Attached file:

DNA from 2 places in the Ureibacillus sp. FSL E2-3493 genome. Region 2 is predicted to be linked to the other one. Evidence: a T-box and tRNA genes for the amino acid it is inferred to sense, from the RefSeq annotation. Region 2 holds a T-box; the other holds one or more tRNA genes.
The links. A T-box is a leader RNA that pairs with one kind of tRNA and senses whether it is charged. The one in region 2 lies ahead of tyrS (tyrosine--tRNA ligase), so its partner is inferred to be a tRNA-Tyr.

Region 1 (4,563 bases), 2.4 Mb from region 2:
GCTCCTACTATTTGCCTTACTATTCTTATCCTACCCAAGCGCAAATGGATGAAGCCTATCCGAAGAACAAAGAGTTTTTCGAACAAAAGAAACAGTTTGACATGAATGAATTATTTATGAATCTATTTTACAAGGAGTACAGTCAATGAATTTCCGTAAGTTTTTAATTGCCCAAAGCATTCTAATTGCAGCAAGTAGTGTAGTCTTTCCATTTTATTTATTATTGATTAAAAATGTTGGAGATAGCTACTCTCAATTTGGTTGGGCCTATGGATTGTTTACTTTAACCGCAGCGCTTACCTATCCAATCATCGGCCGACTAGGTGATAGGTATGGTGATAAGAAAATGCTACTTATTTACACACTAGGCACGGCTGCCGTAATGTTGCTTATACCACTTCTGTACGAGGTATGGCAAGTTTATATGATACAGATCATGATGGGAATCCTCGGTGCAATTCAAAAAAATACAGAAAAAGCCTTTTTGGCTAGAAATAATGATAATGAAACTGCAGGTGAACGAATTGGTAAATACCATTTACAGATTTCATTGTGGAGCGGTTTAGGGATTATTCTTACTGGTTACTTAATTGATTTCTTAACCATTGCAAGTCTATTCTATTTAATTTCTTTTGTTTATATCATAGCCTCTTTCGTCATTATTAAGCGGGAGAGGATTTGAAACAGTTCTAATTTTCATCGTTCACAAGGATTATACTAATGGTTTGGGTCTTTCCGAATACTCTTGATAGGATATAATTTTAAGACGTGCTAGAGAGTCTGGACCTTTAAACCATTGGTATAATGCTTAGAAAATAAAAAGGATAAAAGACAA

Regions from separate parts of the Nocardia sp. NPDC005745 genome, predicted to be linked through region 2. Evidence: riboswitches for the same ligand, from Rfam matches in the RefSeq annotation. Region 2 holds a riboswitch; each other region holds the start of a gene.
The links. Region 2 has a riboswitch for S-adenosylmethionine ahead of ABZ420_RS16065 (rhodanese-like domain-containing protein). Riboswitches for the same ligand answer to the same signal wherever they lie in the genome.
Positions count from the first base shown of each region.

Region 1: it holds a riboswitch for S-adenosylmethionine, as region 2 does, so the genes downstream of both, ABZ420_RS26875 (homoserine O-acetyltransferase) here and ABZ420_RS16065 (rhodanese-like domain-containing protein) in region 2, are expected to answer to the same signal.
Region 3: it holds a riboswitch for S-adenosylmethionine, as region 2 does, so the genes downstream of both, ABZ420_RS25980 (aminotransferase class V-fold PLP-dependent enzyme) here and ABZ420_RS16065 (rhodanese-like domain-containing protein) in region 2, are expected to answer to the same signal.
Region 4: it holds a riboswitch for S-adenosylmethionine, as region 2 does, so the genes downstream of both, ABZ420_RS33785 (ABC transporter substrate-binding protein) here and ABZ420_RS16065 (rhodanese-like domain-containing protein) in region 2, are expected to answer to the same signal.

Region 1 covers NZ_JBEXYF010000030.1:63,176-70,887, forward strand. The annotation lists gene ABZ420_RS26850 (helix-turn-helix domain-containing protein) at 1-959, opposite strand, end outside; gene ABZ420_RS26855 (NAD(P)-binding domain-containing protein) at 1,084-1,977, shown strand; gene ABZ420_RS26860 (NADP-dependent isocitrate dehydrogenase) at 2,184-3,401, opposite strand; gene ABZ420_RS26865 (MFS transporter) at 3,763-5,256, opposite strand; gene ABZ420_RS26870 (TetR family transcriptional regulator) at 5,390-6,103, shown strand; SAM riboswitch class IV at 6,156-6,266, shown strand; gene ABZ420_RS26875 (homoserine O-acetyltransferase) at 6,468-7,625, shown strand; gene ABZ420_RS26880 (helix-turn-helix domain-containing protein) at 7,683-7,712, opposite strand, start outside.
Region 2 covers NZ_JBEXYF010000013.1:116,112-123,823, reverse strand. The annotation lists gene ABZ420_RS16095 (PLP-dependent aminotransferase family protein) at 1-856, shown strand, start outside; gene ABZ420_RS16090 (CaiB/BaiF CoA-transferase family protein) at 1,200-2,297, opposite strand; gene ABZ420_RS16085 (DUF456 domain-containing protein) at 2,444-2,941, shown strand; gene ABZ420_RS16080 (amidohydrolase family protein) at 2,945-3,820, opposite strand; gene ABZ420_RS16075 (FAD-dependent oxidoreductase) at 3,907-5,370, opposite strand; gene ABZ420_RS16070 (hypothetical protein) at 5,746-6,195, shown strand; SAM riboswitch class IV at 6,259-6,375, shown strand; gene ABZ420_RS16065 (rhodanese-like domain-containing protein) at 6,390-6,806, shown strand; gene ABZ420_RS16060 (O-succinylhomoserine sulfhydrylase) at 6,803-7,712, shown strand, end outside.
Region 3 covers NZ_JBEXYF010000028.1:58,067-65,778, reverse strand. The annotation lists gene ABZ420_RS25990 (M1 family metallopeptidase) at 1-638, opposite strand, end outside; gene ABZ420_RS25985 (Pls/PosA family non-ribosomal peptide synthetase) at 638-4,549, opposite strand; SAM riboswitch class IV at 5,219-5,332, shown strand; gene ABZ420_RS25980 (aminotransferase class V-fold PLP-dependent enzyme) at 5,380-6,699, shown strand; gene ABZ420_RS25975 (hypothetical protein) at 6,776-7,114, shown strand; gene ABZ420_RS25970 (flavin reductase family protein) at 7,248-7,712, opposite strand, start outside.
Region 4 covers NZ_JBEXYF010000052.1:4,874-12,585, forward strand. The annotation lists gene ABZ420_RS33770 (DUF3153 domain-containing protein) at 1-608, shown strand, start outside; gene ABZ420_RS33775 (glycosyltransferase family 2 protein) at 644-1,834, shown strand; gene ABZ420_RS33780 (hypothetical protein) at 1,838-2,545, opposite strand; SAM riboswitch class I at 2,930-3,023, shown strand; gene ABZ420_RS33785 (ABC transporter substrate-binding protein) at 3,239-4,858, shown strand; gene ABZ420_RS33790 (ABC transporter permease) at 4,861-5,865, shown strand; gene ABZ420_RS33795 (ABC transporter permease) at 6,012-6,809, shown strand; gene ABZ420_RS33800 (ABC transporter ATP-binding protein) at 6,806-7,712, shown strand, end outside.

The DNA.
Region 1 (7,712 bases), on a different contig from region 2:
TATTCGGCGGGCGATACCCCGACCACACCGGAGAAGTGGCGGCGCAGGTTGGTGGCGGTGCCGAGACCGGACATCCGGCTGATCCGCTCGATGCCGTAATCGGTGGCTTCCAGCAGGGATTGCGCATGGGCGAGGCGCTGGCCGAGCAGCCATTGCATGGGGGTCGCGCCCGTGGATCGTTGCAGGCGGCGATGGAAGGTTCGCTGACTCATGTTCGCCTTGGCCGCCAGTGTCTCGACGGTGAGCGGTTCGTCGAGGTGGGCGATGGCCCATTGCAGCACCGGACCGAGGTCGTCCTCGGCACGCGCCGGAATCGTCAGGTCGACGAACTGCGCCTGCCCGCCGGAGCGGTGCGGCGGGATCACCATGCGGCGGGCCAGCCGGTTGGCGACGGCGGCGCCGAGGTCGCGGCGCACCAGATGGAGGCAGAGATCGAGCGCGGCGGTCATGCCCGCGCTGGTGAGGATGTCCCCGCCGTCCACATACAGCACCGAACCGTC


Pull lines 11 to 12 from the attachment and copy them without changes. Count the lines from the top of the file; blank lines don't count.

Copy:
Region 1 covers NZ_JBEXYF010000030.1:63,176-70,887, forward strand. The annotation lists gene ABZ420_RS26850 (helix-turn-helix domain-containing protein) at 1-959, opposite strand, end outside; gene ABZ420_RS26855 (NAD(P)-binding domain-containing protein) at 1,084-1,977, shown strand; gene ABZ420_RS26860 (NADP-dependent isocitrate dehydrogenase) at 2,184-3,401, opposite strand; gene ABZ420_RS26865 (MFS transporter) at 3,763-5,256, opposite strand; gene ABZ420_RS26870 (TetR family transcriptional regulator) at 5,390-6,103, shown strand; SAM riboswitch class IV at 6,156-6,266, shown strand; gene ABZ420_RS26875 (homoserine O-acetyltransferase) at 6,468-7,625, shown strand; gene ABZ420_RS26880 (helix-turn-helix domain-containing protein) at 7,683-7,712, opposite strand, start outside.
Region 2 covers NZ_JBEXYF010000013.1:116,112-123,823, reverse strand. The annotation lists gene ABZ420_RS16095 (PLP-dependent aminotransferase family protein) at 1-856, shown strand, start outside; gene ABZ420_RS16090 (CaiB/BaiF CoA-transferase family protein) at 1,200-2,297, opposite strand; gene ABZ420_RS16085 (DUF456 domain-containing protein) at 2,444-2,941, shown strand; gene ABZ420_RS16080 (amidohydrolase family protein) at 2,945-3,820, opposite strand; gene ABZ420_RS16075 (FAD-dependent oxidoreductase) at 3,907-5,370, opposite strand; gene ABZ420_RS16070 (hypothetical protein) at 5,746-6,195, shown strand; SAM riboswitch class IV at 6,259-6,375, shown strand; gene ABZ420_RS16065 (rhodanese-like domain-containing protein) at 6,390-6,806, shown strand; gene ABZ420_RS16060 (O-succinylhomoserine sulfhydrylase) at 6,803-7,712, shown strand, end outside.